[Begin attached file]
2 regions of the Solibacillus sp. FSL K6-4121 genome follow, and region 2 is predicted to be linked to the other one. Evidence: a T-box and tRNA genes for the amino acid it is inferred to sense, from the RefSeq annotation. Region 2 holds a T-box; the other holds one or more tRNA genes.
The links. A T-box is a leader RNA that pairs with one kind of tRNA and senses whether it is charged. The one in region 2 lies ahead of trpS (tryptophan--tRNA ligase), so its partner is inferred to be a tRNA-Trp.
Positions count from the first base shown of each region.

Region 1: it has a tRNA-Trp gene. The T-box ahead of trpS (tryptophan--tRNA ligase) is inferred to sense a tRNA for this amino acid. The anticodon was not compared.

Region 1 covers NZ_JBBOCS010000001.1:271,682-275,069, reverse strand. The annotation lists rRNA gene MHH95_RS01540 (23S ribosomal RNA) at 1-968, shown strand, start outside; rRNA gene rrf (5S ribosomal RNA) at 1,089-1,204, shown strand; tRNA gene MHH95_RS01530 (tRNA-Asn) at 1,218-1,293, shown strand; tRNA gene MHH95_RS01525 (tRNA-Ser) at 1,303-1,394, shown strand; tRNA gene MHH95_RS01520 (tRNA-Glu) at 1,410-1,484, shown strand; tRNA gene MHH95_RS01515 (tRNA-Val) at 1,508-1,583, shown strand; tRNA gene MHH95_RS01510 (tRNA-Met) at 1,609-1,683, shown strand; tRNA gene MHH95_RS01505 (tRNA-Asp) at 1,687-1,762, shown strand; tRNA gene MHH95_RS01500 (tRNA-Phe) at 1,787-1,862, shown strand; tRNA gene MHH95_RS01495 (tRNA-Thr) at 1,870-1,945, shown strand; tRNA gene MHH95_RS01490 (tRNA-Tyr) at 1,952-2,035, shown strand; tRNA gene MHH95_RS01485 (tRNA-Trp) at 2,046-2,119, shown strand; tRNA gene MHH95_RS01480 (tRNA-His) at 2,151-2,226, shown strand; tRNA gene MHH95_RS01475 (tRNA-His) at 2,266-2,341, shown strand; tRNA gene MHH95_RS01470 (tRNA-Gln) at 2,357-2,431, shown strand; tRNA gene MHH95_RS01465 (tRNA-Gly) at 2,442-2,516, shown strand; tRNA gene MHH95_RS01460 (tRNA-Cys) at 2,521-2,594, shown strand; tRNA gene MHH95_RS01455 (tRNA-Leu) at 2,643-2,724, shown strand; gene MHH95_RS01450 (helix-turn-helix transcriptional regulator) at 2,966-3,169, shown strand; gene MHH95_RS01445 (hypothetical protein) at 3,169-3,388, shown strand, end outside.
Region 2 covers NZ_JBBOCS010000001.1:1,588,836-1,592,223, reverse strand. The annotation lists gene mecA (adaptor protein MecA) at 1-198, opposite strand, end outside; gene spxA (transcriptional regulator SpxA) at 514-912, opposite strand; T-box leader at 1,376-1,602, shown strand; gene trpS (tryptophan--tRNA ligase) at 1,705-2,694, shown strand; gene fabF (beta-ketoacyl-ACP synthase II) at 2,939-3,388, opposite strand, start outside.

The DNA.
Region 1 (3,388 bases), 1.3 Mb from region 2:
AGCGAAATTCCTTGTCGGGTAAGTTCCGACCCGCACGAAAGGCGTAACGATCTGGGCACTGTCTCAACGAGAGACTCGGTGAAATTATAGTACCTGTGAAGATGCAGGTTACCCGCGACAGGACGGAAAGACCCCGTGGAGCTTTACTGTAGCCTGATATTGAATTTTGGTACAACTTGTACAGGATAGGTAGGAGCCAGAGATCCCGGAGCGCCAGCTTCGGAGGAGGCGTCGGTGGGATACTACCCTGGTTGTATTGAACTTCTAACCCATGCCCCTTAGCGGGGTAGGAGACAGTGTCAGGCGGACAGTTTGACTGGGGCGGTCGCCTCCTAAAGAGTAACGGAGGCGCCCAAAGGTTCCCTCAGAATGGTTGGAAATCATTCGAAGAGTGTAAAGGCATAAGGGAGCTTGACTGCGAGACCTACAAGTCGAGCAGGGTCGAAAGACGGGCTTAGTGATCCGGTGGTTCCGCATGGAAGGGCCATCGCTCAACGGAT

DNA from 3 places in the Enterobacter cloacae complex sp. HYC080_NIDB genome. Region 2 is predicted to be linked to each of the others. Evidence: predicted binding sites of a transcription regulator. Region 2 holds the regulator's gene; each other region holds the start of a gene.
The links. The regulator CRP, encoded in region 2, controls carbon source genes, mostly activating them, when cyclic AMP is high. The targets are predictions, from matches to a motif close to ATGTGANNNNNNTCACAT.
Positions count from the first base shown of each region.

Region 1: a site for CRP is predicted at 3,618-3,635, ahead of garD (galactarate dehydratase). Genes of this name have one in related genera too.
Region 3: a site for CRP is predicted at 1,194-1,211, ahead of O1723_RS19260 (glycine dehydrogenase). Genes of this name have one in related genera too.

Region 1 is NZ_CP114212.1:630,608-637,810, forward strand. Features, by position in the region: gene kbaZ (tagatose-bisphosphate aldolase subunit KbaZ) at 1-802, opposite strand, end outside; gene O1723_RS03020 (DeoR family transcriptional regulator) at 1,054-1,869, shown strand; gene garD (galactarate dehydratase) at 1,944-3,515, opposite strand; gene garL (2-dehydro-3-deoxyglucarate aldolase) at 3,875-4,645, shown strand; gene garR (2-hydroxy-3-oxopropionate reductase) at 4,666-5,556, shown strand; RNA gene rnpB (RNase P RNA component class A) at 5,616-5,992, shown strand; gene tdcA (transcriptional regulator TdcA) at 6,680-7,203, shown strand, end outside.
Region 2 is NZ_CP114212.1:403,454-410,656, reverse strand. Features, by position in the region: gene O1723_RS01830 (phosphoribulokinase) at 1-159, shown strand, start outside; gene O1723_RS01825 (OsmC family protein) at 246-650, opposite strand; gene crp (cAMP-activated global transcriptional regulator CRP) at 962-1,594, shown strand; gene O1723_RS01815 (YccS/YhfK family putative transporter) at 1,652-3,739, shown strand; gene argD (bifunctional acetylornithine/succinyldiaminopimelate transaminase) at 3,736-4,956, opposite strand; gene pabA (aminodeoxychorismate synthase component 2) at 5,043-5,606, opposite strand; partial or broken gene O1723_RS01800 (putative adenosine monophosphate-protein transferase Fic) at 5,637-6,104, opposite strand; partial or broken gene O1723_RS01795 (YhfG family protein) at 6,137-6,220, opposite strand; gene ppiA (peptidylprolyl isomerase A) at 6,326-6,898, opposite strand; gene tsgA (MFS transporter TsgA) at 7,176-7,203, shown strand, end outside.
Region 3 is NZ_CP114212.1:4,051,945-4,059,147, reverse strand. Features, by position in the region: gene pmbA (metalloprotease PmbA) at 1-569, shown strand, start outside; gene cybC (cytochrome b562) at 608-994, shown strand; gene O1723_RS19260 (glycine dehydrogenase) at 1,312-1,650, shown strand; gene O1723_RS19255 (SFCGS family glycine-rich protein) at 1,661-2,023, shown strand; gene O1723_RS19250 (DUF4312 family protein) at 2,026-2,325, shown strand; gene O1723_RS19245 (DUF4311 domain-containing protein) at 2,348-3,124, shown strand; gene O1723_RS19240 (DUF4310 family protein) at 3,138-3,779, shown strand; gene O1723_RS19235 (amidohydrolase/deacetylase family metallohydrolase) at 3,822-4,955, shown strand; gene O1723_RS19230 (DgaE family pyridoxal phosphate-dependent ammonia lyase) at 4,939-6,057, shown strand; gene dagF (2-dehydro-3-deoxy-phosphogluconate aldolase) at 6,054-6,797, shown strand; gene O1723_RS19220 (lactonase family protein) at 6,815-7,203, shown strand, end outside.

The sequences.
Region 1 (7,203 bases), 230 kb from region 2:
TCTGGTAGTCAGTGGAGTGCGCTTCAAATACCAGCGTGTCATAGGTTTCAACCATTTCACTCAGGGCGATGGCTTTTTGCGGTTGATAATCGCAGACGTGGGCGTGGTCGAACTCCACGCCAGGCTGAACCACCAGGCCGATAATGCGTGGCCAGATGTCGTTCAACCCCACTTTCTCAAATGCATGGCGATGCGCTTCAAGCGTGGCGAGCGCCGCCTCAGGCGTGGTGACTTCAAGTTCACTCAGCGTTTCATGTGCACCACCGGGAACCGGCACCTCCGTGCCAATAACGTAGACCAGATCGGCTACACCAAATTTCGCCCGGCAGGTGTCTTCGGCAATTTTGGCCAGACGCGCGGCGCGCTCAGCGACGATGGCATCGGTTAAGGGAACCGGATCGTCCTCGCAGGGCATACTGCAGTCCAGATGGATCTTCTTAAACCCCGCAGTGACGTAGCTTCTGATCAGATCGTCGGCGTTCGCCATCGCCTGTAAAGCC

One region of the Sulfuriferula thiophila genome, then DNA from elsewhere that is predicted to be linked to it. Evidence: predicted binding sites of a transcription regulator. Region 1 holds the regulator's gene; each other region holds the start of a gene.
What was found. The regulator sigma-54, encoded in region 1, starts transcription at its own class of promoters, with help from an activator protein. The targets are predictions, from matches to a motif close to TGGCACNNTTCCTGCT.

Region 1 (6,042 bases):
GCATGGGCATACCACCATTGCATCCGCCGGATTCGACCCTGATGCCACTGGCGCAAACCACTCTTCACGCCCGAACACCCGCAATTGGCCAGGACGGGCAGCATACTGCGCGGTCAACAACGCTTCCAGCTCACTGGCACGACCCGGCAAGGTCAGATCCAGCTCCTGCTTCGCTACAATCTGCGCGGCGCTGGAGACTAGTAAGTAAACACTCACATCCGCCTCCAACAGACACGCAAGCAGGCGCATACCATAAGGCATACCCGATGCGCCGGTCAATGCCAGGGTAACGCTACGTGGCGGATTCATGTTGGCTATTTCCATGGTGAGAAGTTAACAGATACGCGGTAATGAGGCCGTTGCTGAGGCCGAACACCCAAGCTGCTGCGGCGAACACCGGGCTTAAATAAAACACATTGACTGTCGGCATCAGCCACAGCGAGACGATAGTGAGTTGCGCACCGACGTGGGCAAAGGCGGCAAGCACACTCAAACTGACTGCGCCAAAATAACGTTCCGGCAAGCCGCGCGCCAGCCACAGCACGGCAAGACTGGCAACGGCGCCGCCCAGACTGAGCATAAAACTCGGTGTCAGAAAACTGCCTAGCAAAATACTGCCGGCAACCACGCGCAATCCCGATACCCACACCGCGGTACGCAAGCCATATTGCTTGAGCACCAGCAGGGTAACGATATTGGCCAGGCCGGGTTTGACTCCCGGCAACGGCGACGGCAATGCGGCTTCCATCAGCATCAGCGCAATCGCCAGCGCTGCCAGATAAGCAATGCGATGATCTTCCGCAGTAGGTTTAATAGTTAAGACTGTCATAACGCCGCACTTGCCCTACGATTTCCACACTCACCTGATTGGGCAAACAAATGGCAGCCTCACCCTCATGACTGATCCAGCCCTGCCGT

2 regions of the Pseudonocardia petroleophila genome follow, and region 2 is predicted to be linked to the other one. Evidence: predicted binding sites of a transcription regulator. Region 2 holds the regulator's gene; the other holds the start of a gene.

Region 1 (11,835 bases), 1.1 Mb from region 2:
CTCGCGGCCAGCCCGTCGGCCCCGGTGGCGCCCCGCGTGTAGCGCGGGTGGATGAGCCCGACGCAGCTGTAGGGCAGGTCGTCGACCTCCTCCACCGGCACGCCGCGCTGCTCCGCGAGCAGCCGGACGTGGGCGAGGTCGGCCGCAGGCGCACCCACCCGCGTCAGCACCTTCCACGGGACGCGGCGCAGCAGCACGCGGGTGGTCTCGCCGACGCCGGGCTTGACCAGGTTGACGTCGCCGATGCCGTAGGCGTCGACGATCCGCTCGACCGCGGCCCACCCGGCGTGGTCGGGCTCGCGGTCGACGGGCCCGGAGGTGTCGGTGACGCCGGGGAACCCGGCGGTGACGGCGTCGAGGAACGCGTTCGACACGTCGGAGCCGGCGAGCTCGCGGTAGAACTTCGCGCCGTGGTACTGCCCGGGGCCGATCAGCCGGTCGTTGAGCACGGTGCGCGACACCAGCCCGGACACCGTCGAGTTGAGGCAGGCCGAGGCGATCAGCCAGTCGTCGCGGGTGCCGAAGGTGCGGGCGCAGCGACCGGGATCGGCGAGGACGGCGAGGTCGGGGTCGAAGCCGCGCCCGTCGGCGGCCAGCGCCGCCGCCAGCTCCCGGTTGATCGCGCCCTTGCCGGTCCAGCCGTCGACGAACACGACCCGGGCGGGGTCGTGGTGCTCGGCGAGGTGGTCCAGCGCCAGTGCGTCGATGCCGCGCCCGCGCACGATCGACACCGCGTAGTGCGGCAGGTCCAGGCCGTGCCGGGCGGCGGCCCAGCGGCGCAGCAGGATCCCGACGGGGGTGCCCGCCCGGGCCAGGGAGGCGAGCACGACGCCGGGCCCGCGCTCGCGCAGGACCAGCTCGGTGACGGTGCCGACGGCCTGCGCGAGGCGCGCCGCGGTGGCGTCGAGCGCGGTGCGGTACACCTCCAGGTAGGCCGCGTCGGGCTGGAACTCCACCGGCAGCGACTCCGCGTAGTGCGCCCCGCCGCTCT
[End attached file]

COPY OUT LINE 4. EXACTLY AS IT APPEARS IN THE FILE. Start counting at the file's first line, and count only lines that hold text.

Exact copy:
Region 1: it has a tRNA-Trp gene. The T-box ahead of trpS (tryptophan--tRNA ligase) is inferred to sense a tRNA for this amino acid. The anticodon was not compared.